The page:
Introduction: To date there is no cure for Alzheimer’s disease (AD). After amyloid beta immunotherapies
have failed to meet primary endpoints of slowing cognitive decline in AD subjects, the
inhibition of the beta-secretase BACE1 appears as a promising therapeutic approach. Pre-clinical data
obtained in APP23 mice suggested that the anti-cancer drug thalidomide decreases brainBACE1 and Aβ
levels. This prompted us to develop an NIH-supported Phase IIa clinical trial to test the potential of thalidomide
for AD. We hypothesized that thalidomide can decrease or stabilize brain amyloid deposits,
which would result in slower cognitive decline in drug- versus placebo-treated subjects.
Methods: This was a 24-week, randomized, double-blind, placebo-controlled, parallel group study with
escalating dose regimen of thalidomide with a target dose of 400mg daily in patients with mild to moderate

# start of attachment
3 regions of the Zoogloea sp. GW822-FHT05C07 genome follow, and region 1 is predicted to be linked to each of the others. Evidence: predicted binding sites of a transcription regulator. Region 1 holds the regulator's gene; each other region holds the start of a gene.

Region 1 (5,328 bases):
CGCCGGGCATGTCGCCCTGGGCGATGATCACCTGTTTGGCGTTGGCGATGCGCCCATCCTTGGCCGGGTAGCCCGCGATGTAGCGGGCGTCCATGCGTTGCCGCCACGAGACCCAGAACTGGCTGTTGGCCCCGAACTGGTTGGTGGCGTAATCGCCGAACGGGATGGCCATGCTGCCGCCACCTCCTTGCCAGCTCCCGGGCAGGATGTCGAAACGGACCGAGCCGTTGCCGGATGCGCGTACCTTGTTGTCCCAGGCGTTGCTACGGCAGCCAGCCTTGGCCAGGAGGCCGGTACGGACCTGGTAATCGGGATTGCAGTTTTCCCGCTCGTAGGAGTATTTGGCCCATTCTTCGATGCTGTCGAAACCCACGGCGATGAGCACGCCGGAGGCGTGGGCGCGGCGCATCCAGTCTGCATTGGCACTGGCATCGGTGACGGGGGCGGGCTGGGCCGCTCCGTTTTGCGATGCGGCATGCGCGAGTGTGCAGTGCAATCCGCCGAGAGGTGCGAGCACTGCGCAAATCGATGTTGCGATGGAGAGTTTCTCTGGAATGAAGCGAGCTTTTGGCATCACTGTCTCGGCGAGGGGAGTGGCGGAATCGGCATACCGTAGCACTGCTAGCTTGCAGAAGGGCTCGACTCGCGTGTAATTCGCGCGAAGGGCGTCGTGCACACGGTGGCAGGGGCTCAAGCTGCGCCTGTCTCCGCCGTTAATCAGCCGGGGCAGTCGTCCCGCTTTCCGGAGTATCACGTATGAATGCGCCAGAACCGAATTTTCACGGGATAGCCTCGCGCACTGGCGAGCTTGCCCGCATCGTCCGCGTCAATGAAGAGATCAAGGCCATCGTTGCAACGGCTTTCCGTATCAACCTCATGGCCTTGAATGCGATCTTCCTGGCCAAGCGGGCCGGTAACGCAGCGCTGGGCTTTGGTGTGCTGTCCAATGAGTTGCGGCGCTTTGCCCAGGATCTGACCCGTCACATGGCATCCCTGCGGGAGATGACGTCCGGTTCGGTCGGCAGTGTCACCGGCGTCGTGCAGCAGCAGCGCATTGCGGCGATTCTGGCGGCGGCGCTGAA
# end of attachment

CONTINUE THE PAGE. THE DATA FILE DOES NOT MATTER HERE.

AD. The primary outcome measures were tolerability and cognitive performance assessed by a
battery of tests.
Results: A total of 185 subjects have been pre-screened, out of which25 were randomized. Mean age of
the sample at baseline was 73.64 (±7.20) years; mean education was 14.24 (±2.3) years; mean MMSE
score was 21.00 (±5.32); and mean GDS score was 2.76 (±2.28).Among the 25 participants, 14 (56%)
terminated early due to adverse events, dramatically decreasing the power of the study. In addition,
those who completed the study (44%) never reached the estimated therapeutic dose of 400 mg/day thalidomide
because of reported adverse events. The cognitive data showed no difference between the
treated and placebo groups at the end of the trial.
Conclusion: This study demonstrates AD patients have poor tolerability for thalidomide, and are unable
to reach a therapeutic dose felt to be sufficient to have effects on BACE1. Because of poor tolerability,
this study failed to demonstrate a beneficial effect on cognition.